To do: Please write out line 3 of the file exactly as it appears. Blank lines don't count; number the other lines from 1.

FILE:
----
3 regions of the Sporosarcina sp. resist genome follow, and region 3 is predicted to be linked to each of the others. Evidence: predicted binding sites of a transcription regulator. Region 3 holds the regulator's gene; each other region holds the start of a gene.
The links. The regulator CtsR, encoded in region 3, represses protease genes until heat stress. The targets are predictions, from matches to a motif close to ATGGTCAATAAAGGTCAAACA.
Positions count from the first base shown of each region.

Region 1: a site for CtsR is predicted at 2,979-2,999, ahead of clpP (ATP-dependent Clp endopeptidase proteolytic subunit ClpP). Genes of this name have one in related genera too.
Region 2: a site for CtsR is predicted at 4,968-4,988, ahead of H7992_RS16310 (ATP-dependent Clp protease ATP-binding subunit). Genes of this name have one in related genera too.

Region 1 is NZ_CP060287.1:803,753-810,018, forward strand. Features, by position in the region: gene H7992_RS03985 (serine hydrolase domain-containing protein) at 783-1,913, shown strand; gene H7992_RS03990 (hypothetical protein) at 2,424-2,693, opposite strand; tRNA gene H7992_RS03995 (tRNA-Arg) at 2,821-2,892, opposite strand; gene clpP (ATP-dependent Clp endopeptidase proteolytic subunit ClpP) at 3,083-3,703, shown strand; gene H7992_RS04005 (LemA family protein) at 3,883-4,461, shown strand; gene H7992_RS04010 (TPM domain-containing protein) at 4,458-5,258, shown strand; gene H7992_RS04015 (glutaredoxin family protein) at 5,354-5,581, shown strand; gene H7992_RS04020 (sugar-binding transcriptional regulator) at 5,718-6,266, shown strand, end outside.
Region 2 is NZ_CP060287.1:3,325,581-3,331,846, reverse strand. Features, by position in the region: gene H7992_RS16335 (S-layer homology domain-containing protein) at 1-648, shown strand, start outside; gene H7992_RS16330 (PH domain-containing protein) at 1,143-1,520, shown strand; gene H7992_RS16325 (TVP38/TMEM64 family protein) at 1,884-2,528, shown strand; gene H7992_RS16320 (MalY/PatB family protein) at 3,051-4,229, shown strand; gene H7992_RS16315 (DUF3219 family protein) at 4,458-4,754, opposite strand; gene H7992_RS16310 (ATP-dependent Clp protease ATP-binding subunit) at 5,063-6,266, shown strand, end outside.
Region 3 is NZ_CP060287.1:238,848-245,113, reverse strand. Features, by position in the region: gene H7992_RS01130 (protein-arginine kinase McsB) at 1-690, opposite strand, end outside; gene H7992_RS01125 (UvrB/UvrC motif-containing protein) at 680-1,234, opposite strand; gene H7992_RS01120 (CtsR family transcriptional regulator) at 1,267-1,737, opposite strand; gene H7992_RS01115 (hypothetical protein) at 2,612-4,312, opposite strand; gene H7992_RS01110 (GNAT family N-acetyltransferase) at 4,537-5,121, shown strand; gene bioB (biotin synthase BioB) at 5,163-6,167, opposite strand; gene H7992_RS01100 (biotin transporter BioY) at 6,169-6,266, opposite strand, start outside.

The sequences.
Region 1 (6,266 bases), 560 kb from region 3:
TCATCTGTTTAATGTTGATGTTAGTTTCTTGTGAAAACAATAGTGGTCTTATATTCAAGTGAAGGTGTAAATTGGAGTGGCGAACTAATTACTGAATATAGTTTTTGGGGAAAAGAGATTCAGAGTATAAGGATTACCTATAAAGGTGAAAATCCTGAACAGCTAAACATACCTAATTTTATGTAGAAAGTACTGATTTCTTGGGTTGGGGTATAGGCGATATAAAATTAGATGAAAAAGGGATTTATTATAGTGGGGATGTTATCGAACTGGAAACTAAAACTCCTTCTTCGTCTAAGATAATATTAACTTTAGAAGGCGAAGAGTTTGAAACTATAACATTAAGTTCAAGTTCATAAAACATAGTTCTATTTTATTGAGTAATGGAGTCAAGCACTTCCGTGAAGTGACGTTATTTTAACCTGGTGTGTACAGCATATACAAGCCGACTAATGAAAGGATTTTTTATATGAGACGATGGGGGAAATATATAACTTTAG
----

Positions count from the first base shown of each region.